The type II IFN (IFNγ) enhances antimicrobial activity yet also drives expression of genes that amplify inflammatory responses. Hence, excessive IFNγ stimulation can be pathogenic. Here, we describe a previously unappreciated mechanism whereby IFNγ itself dampens myeloid cell activation. Staining of monocytes from Listeria monocytogenes-infected mice provided evidence of type I IFN-independent reductions in IFNGR1. IFNγ was subsequently found to reduce surface IFNGR1 on cultured murine myeloid cells and human CD14+ peripheral blood mononuclear cells. IFNγ-driven reductions in IFNGR1 were not explained by ligand-induced receptor internalization. Rather, IFNγ reduced macrophage Ifngr1 transcription by altering chromatin structure at putative Ifngr1 enhancer sites. This is a distinct mechanism from that used by type I IFNs. Ligand-induced reductions in IFNGR1 altered myeloid cell sensitivity to IFNγ, blunting activation of STAT1 and 3. Our data, thus, reveal a mechanism by which IFNGR1 abundance and myeloid cell sensitivity to IFNγ can be modulated in the absence of type I IFNs. Multiple mechanisms, thus, exist to calibrate macrophage IFNGR1 abundance, likely permitting the fine tuning of macrophage activation and inflammation.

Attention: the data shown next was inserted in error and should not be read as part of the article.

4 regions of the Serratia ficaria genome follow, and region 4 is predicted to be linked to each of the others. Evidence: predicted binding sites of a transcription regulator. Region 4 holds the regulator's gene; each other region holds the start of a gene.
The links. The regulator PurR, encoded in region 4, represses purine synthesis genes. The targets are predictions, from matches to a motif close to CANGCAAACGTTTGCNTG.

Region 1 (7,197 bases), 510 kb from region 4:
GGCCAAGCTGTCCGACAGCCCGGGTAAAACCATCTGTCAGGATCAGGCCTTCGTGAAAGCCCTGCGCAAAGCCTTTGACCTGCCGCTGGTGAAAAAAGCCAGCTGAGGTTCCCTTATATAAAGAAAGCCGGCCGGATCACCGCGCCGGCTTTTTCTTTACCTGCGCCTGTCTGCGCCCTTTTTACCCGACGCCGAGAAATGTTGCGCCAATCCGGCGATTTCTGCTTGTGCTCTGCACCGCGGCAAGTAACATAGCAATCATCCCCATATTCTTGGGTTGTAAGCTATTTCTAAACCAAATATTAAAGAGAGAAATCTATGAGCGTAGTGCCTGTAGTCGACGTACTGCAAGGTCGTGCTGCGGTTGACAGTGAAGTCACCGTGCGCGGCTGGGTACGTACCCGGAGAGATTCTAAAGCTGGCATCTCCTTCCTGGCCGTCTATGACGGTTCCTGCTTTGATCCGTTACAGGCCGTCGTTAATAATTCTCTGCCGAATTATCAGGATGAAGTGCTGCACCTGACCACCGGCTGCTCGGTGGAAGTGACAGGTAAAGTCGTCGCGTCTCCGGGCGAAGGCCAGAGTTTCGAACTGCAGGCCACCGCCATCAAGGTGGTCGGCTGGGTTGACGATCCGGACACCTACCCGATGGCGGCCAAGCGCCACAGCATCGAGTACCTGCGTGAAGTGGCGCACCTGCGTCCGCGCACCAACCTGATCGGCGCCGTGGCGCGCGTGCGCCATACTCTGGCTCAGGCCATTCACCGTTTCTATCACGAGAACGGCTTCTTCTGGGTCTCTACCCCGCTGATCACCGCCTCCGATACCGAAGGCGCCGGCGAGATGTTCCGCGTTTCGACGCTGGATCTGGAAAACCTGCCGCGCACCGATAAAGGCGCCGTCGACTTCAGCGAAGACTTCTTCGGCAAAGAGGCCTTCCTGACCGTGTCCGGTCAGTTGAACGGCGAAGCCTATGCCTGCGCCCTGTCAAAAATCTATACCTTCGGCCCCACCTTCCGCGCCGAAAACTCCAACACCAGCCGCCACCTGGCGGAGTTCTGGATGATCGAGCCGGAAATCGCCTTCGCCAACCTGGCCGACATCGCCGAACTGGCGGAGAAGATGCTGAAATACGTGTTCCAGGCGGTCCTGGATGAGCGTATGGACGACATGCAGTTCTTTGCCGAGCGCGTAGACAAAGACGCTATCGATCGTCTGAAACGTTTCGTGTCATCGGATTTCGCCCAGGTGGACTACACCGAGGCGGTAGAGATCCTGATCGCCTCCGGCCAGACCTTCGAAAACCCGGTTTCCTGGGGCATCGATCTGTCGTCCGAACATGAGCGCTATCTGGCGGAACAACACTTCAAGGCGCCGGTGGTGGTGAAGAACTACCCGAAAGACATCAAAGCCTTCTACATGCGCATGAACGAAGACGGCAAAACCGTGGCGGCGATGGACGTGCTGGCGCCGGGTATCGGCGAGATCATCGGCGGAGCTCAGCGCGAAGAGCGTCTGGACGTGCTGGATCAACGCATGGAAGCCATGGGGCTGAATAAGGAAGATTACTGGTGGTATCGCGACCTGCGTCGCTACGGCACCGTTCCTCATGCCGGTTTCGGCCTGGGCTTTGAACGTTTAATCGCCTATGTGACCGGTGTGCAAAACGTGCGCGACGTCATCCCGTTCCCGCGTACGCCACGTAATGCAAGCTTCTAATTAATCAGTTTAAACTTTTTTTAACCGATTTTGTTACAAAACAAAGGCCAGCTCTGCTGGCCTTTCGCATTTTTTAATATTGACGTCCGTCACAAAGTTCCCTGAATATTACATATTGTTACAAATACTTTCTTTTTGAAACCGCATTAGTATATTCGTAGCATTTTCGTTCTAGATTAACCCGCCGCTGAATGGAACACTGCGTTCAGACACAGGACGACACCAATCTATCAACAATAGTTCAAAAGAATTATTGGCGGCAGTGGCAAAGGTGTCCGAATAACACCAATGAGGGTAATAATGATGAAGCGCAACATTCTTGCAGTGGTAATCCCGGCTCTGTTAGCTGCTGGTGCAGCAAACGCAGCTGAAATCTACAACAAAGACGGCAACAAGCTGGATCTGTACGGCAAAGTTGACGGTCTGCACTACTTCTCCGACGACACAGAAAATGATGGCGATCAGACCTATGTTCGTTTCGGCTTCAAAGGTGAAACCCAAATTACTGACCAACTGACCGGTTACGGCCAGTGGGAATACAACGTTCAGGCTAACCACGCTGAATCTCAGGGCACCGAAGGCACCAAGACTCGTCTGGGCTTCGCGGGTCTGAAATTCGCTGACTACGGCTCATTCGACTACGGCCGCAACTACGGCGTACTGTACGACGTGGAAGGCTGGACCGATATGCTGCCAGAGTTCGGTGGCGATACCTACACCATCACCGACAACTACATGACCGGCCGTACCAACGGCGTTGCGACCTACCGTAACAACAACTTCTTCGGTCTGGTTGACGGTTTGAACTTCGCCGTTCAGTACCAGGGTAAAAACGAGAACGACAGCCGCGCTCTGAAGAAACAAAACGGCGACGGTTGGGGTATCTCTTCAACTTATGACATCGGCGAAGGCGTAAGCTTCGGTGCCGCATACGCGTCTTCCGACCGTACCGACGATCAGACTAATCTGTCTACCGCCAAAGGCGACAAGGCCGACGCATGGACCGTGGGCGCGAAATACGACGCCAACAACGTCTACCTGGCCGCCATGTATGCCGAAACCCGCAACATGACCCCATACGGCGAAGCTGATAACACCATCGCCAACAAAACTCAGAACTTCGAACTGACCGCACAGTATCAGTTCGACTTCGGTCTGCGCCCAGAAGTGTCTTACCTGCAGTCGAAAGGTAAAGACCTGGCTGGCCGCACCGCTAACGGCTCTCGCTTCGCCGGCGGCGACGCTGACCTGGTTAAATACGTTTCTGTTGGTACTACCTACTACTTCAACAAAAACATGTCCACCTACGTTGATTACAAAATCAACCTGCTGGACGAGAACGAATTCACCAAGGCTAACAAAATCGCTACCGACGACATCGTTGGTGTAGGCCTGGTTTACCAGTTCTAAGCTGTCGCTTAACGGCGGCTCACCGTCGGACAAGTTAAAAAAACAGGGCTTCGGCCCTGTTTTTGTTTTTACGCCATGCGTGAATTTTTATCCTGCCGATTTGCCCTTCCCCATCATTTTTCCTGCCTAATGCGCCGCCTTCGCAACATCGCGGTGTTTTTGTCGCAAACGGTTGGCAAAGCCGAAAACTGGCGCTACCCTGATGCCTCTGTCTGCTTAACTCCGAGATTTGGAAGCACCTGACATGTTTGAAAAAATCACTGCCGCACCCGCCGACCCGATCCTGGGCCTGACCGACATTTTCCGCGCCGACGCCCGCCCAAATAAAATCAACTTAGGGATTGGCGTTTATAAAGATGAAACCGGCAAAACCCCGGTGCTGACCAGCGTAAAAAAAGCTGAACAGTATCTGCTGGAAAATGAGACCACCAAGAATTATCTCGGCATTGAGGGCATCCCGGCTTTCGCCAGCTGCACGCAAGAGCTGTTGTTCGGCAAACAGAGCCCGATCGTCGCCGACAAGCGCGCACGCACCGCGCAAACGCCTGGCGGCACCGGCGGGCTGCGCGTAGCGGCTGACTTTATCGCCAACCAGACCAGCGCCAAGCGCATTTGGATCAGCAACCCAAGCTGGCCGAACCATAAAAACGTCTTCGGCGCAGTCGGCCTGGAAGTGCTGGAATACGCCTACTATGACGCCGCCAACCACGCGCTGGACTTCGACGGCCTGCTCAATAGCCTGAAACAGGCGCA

© 2019 Crisler et al.